• 0 avatar
      RobertRyan

      “Oh no! Now whosever shall advocate for Volkswagen to buy more redundant brands, make $70k VWs no one buys, and manufacture absurd million dollar hypercars that still lose money?”
      Same can be said of Ford with it’s Ford GT. VW sells a lot of Audis so no tears there Skoda is a one of the money spinners for VW

  • avatar

    The acting Chairman of the board is a unionist.
    From the NYT, “Berthold Huber, a labor leader who is deputy chairman of the supervisory board, will serve as acting chairman”.

    • 0 avatar
      th009

      That’s the way the supervisory board works: the deputy (who represents labour) takes over if the chair resigns. Generally the labour representatives are not antagonistic at VW — they support Winterkorn.

      A new chairman will be chosen at the annual meeting next month. My bets are on Winterkorn moving up and someone else (maybe Vahland) taking over as CEO.

    • 0 avatar
      probert

      “unionist”?
      If you research German labor laws you’ll see that Unionists are required to serve with Managementistas on corporate boards. This type of cooperation leads to what is known as a high quality of life-unism. As opposed to a a race down to second world living standards – also referred to as “Americanism”.

  • avatar
    wmba

    The old guy had been pretty cartoonish in his behavior the last six or seven years. Twelve kids by four women over the decades as well.

    This past TTAC editorial from 2009 about Piech isn’t that interesting itself, but the comments are!

    https://www.thetruthaboutcars.com/2009/05/editorial-ferdinand-piech-the-godfather-pt-1/

    As for today, when VW is being criticized for the lousy 2.5% return at VW group itself, and US-centric musing that somehow the poor US performance was at the root of the Piech/Winterkorn dust-up, I still have the opinion that the criticism Piech received over plowing ahead with Phaeton II is the root cause. I think he blamed Winterkorn for letting out financial numbers to the press that described the $28,000 loss per vehicle of Phaeton 1.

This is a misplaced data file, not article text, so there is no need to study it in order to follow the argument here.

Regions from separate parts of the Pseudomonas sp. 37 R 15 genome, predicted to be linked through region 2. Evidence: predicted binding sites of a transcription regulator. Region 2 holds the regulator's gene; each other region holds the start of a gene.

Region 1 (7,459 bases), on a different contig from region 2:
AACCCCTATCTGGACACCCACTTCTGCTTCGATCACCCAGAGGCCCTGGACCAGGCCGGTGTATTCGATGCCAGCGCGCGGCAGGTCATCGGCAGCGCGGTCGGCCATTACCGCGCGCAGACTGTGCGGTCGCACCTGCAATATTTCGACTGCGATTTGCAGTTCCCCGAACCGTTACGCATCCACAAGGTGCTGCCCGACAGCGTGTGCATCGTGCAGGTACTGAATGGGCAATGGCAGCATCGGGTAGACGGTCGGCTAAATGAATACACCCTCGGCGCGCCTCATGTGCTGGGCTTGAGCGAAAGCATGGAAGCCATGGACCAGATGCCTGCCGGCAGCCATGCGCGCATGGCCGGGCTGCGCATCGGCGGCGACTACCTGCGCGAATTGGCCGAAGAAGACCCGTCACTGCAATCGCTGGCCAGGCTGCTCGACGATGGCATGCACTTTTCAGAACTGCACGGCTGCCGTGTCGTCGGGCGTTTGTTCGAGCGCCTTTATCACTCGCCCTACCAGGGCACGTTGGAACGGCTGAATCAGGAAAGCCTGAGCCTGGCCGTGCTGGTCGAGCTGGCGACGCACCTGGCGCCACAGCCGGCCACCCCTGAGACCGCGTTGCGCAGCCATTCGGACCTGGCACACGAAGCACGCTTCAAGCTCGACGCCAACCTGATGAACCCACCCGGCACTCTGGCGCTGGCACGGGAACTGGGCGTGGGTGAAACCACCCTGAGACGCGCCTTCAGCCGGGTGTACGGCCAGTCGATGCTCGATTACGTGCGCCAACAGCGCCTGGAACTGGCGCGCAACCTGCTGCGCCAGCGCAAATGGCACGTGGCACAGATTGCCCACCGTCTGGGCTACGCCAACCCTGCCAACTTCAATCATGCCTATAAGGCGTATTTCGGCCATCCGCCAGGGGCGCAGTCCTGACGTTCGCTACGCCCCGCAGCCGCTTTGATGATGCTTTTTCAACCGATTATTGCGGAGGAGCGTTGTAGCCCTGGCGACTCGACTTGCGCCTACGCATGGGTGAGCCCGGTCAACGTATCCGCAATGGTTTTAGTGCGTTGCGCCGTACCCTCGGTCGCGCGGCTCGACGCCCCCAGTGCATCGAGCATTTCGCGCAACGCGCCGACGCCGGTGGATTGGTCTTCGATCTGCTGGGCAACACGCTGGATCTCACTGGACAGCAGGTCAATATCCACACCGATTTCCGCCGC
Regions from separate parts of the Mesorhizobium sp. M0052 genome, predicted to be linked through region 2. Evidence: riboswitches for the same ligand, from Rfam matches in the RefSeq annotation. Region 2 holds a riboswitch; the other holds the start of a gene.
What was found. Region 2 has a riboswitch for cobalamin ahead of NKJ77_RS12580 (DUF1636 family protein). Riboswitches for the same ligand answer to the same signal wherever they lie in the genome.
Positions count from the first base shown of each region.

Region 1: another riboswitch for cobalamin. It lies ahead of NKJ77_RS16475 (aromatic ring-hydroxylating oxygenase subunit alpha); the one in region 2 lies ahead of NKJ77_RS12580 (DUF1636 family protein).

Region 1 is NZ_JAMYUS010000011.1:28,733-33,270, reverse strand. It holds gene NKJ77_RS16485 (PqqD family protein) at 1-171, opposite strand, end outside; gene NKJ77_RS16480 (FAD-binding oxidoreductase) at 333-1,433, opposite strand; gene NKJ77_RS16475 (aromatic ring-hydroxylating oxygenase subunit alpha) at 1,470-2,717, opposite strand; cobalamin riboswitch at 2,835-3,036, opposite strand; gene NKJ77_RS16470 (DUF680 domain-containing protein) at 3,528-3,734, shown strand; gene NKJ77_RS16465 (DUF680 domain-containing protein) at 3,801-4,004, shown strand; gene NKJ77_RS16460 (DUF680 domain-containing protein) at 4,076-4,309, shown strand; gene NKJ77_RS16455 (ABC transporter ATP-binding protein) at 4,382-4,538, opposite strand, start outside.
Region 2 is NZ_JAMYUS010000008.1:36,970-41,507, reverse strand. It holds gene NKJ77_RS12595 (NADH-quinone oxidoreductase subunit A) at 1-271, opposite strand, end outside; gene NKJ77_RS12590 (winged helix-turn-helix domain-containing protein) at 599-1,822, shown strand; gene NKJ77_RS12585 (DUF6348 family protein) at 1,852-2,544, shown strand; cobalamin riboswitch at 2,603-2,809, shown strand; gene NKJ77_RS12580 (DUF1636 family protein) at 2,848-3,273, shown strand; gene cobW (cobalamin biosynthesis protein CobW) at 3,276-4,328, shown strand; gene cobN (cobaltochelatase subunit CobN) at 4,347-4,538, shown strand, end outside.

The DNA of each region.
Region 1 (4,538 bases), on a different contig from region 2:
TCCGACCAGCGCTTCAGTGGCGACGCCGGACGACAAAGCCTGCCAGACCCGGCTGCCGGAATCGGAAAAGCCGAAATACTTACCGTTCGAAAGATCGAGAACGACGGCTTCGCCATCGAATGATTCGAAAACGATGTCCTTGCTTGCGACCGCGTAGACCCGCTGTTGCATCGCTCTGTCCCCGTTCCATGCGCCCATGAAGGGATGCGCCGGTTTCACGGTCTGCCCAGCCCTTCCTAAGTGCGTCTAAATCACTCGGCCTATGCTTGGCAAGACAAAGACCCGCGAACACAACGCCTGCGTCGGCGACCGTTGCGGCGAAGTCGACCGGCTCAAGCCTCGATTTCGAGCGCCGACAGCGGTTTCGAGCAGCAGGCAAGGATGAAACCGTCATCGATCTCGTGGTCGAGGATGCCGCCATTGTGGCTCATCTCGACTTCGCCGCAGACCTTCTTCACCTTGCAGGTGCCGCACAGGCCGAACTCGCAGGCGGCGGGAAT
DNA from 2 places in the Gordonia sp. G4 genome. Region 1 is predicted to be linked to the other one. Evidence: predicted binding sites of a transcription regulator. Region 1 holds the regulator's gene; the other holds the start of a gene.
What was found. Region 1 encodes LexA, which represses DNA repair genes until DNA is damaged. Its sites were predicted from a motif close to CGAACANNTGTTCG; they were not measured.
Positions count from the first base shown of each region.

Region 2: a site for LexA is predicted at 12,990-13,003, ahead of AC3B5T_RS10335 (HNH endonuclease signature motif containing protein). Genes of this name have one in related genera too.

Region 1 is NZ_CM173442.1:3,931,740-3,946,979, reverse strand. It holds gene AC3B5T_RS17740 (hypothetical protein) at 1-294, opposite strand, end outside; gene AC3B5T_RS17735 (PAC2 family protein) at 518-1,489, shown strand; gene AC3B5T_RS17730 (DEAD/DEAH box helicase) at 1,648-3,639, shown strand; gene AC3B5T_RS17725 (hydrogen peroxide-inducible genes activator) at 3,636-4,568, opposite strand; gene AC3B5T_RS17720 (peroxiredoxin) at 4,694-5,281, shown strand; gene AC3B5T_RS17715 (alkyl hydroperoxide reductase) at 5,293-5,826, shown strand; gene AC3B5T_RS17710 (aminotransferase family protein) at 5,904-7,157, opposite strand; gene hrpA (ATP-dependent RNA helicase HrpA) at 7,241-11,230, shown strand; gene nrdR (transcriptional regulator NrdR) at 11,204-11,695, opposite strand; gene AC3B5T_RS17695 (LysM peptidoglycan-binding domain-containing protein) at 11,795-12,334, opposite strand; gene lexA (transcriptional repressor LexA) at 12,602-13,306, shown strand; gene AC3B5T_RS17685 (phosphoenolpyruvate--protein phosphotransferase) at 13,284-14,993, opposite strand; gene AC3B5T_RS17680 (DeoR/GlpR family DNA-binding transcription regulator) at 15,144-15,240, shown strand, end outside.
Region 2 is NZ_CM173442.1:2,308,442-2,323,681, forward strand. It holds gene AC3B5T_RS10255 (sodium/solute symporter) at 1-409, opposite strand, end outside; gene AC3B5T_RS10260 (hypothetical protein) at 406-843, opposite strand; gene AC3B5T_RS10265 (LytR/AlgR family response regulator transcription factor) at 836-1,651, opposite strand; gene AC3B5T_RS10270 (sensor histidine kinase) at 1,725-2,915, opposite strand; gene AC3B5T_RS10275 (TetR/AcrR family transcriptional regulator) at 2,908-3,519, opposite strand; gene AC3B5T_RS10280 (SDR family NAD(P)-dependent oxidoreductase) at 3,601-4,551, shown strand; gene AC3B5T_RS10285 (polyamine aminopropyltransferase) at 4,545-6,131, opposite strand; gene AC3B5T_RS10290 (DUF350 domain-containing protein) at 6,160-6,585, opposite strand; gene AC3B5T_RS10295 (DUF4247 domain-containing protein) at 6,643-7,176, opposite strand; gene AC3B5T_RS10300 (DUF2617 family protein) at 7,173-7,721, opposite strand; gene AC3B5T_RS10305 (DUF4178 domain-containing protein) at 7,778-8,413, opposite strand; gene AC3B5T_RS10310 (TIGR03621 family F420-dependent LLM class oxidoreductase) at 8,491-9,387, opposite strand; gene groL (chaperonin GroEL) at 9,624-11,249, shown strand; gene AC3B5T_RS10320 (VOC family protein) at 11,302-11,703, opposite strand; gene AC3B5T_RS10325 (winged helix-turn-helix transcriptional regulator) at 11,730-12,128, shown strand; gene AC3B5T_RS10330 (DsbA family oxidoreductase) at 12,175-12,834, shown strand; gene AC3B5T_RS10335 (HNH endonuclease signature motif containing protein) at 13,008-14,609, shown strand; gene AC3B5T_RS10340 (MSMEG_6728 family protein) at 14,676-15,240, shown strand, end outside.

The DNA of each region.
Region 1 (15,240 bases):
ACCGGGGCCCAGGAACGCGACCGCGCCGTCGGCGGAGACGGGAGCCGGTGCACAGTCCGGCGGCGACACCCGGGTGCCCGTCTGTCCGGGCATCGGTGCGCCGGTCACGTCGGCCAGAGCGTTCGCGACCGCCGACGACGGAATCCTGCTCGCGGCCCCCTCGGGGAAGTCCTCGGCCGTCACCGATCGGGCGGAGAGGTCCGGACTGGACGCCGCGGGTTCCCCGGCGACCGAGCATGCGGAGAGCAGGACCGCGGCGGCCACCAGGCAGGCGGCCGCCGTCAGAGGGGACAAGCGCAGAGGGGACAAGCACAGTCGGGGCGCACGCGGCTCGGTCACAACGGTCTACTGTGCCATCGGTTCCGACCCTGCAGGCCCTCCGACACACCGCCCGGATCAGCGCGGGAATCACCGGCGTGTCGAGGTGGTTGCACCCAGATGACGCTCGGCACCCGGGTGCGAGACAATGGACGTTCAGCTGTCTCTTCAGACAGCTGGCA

It’s pretty stupid to saddle VW Group with more losses when they’re trying to economize, but Piech didn’t appreciate his “genius” being criticized. Such distressing shots into Piech’s halo of infallibility could not be tolerated, hence the distancing from Winterkorn, whether the man was guilty or not.

    This whole episode has been pretty personal for the combatants and far removed from straight business, but the latter is what is used as PR camouflage by the spin-set. The old boy tried to jimmy the system one time too many to get rid of potential rivals to his hegemony, and lost.

    Now, as penance, Herr Doktor Professor Ing F. Piech, spend some time in retirement regretting that Audi 100LS you foisted off on me in 1974. The brochure I still have shows “craftsmen” sewing leather, but the line operators must have only been equipped with a multiblade screwdriver, adjustable wrench and a rusty pair of pliers when they made mine – and everyone else’s.

  • avatar
    pdl2dmtl

    I did not see that coming….could there be something the media does not know?
    I hope now, Winterkorn for the sake of VW does not become too comfortable at the helm.

  • avatar

    His reign was a triumph of will. I hope he saved enough money for retirement. He looks like mad scientist though.

  • avatar
    ciscokidinsf